Do Antidepressants Interfere With Tamoxifen? Results Unclear

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One of two studies suggests that women who take the hormonal therapy medicine tamoxifen at the same time as one of two common antidepressant medicines: Prozac (chemical name: fluoxetine) or Paxil (chemical name: paroxitene), may not get the full benefits of tamoxifen. The results were presented at the 2009 American Society of Clinical Oncology (ASCO) annual meeting.

Tamoxifen is used to:

  • Lower the risk of developing a first time hormone-receptor-positive breast cancer in pre- and postmenopausal women with higher-than-average risk.
  • Lower the risk of breast cancer coming back (recurrence) in women diagnosed with early-stage, hormone-receptor positive breast cancer.

An enzyme called CYP2D6 helps tamoxifen work in the body. Other research has shown that women with an abnormal gene that blocks their bodies' ability to produce CYP2D6 don't get the same risk-reduction benefits from tamoxifen as women who produce CYP2D6. So researchers wondered if medicines that block production of CYP2D6 could reduce tamoxifen's benefits.

The antidepressants Prozac and Paxil are selective serotonin reuptake inhibitors (SSRIs). Prozac and Paxil are used to ease symptoms of depression, but they also can be used to manage hot flashes, which can be a side effect of tamoxifen. Both Prozac and Paxil block CYP2D6 production -- medicines that do this are called CYP2D6 inhibitors. Not all SSRIs are CYP2D6 inhibitors. Also, other medicines besides SSRIs are CYP2D6 inhibitors.

In a U.S. study, doctors looked at breast cancer recurrence in nearly 1,300 women who were taking tamoxifen to lower their risk of breast cancer coming back. While most of the women weren't taking a CYP2D6 inhibitor, 353 were taking a CYP2D6 inhibitor while taking tamoxifen. Breast cancer was almost twice as likely to come back in the women taking a CYP2D6 inhibitor at the same time as tamoxifen in the 2 years after starting tamoxifen compared to women who weren't taking a CYP2D6 inhibitor:

  • 13.9% of women taking tamoxifen AND a CYP2D6 inhibitor had breast cancer come back
  • 7.5% of women taking tamoxifen alone had breast cancer come back

A similar study was done in the Netherlands. But the Dutch study found no difference in the risk of recurrence between women who took tamoxifen with a CYP2D6 inhibitor and women who took tamoxifen and didn't take a CYP2D6 inhibitor:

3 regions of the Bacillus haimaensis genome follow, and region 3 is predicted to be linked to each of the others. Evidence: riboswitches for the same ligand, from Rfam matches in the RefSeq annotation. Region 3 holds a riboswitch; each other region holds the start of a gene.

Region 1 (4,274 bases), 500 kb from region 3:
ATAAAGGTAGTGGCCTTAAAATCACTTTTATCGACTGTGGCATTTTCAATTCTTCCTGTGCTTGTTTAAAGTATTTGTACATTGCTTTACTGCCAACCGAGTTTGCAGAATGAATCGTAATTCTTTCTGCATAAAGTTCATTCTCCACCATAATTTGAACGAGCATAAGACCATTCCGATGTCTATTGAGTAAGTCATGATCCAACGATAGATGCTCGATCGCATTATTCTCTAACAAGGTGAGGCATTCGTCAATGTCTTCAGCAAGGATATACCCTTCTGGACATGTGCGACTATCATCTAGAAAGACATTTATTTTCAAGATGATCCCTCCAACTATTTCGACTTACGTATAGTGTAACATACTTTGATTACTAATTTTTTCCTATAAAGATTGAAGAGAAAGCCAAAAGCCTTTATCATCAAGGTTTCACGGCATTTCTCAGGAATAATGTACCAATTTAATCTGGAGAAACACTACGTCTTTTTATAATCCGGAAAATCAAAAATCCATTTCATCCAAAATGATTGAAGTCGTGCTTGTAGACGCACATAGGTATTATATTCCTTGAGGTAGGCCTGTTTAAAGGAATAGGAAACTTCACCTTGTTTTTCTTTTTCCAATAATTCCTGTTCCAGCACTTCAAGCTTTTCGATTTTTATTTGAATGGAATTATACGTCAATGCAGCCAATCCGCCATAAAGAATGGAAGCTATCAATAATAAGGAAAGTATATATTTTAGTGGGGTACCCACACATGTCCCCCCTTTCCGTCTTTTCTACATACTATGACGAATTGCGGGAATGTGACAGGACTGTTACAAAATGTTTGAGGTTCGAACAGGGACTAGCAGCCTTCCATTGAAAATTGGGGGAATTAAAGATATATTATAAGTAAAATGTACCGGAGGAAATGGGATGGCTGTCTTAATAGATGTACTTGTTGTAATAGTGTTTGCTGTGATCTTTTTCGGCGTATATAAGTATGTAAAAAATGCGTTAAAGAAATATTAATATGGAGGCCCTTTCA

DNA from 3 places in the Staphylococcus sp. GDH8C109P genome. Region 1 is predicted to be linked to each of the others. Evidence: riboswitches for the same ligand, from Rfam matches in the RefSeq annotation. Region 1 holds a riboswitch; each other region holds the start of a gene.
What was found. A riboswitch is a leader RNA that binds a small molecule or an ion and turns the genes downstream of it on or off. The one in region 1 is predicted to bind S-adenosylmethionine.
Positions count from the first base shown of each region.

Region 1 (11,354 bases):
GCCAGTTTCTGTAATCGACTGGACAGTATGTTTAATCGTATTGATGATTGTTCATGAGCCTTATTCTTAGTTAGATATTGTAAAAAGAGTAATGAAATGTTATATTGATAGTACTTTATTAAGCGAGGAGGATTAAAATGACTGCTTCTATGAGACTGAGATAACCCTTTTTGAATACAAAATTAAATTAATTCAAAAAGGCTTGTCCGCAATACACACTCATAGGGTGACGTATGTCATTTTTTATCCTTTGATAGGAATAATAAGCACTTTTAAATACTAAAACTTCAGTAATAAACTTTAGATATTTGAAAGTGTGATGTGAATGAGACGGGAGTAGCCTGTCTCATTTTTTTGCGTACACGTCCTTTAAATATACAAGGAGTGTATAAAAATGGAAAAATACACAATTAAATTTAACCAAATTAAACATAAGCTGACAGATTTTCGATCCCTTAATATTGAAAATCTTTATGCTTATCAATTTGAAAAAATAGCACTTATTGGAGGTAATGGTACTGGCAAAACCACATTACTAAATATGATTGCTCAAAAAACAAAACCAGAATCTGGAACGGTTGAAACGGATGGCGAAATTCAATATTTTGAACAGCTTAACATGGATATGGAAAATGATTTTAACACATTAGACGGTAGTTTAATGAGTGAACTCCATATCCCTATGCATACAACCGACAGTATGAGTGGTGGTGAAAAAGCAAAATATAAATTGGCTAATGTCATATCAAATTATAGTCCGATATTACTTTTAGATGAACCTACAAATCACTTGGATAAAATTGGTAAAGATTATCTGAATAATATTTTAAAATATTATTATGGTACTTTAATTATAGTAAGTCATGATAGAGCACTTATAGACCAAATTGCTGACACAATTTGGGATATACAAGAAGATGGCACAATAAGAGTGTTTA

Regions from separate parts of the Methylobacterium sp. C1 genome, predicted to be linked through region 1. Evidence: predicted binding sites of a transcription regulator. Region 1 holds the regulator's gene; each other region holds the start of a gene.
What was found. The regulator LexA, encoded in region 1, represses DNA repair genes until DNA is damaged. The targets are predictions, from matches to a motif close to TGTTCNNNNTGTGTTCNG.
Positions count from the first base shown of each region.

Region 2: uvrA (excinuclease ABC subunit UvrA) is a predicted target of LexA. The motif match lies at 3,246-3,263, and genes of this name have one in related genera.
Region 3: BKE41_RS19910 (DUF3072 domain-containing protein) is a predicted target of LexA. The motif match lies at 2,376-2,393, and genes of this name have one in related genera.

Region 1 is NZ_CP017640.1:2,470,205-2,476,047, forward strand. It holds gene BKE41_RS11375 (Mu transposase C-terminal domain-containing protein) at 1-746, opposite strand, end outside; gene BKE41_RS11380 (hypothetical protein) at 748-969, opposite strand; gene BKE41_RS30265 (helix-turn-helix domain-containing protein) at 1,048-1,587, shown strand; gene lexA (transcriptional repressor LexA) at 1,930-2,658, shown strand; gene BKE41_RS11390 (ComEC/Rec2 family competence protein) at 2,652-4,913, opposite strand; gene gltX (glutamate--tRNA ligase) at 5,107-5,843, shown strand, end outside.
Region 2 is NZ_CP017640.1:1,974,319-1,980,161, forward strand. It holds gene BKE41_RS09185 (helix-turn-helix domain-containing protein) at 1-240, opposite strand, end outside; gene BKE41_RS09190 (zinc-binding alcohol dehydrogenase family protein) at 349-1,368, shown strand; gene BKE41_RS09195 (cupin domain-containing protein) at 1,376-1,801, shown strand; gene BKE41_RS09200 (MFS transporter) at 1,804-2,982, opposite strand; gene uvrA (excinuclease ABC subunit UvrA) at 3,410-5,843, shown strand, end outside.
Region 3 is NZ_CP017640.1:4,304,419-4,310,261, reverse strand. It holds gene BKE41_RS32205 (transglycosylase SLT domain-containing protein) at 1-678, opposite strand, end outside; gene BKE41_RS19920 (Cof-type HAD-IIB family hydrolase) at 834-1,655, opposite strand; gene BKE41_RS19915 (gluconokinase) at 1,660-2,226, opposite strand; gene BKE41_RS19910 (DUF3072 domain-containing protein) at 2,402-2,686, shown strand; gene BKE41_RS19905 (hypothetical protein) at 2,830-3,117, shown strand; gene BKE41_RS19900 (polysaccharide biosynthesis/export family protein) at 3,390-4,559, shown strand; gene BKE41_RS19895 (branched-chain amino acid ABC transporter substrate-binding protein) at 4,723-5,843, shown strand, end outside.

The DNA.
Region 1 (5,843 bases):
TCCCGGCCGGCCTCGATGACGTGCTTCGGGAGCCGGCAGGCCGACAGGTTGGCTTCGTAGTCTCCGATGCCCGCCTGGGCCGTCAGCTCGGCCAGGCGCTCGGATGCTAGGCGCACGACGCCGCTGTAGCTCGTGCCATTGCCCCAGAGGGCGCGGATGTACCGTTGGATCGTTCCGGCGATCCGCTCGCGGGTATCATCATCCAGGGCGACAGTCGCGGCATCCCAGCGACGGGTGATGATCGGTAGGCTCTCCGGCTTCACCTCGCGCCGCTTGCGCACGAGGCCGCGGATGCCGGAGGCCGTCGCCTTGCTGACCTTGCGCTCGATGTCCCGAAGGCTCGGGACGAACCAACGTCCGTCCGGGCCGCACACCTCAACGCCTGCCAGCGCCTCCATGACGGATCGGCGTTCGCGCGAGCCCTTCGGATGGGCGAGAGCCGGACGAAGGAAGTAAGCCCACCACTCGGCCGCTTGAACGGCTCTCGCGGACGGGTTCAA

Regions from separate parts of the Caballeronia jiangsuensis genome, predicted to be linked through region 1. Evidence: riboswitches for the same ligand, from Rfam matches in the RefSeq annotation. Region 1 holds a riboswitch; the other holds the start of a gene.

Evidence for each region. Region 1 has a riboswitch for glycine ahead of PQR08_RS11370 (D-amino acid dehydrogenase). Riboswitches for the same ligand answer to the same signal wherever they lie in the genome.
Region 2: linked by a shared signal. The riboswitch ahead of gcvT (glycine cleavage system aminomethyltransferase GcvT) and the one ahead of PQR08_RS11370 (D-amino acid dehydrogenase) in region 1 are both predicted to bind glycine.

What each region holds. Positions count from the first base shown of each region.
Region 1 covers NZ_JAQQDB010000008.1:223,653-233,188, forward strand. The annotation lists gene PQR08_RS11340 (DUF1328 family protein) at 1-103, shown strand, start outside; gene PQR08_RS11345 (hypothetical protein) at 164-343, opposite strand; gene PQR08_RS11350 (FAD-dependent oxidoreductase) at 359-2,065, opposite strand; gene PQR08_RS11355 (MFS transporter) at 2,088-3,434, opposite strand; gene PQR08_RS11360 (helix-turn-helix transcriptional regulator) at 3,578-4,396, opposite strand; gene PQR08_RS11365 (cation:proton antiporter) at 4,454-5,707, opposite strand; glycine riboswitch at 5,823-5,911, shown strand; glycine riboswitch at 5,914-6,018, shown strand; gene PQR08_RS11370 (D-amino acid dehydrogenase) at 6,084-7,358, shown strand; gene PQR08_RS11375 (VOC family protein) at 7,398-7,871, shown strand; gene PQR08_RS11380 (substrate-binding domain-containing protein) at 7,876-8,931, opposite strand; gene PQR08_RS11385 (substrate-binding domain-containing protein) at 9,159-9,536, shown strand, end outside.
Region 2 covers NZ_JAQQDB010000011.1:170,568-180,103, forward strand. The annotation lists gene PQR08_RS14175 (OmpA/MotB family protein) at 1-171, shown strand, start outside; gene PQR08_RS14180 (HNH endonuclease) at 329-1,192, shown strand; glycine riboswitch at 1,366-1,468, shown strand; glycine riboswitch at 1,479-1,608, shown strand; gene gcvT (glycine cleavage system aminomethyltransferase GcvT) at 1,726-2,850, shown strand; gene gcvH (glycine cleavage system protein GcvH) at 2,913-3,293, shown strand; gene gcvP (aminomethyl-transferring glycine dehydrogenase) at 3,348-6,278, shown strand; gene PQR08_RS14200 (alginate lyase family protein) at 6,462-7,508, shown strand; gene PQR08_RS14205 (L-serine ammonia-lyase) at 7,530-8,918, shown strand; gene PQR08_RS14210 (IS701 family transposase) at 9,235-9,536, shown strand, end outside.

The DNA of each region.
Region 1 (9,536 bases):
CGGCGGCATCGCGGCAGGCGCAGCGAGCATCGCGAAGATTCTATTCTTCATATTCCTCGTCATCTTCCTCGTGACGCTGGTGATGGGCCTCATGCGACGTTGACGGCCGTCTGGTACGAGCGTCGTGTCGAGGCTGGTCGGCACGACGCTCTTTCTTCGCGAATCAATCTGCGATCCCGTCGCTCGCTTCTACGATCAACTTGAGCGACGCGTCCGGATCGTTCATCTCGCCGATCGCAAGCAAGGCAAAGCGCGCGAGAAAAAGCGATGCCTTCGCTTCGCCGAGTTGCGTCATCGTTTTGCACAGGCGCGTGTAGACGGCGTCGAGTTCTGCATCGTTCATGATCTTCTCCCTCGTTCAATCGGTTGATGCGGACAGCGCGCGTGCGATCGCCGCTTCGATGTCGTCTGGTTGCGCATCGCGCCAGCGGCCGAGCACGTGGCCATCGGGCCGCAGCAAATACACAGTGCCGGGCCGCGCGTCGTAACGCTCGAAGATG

• 13.3% of women taking tamoxifen and a CYP2D6 inhibitor had breast cancer come back
  • 14.6% of women taking tamoxifen alone (or who took a CYP2D6 inhibitor for fewer than 60 days) had breast cancer come back

Because of the different results, more research is needed before doctors can say for sure that taking a CYP2D6 inhibitor reduces the benefits of tamoxifen. Still, the findings from the U.S. study suggest that women taking tamoxifen might want to consider medicines that aren't CYP2D6 inhibitors to manage hot flashes.

If you're taking tamoxifen, tell your doctor about ALL other medicines you take, including vitamins and supplements. Your doctor can tell you if any of your other medications are CYP2D6 inhibitors. If they are, ask your doctor if you should change your treatment plan based on this latest information. If you're taking Prozac or Paxil, your doctor may consider switching you to a different antidepressant. Your doctor also may recommend that you switch to a different hormonal therapy medicine, such as an aromatase inhibitor, that isn't affected by CYP2D6 inhibitors. Aromatase inhibitors can be a good alternative to tamoxifen for postmenopausal women. Aromatase inhibitors aren't recommended for premenopausal women.

If you're not currently taking tamoxifen but hormonal therapy will be part of your treatment plan, review all other medicines you're taking with your doctor. If any of your medicines are CYP2D6 inhibitors, your doctor will take that into consideration when deciding on a hormonal therapy medicine.

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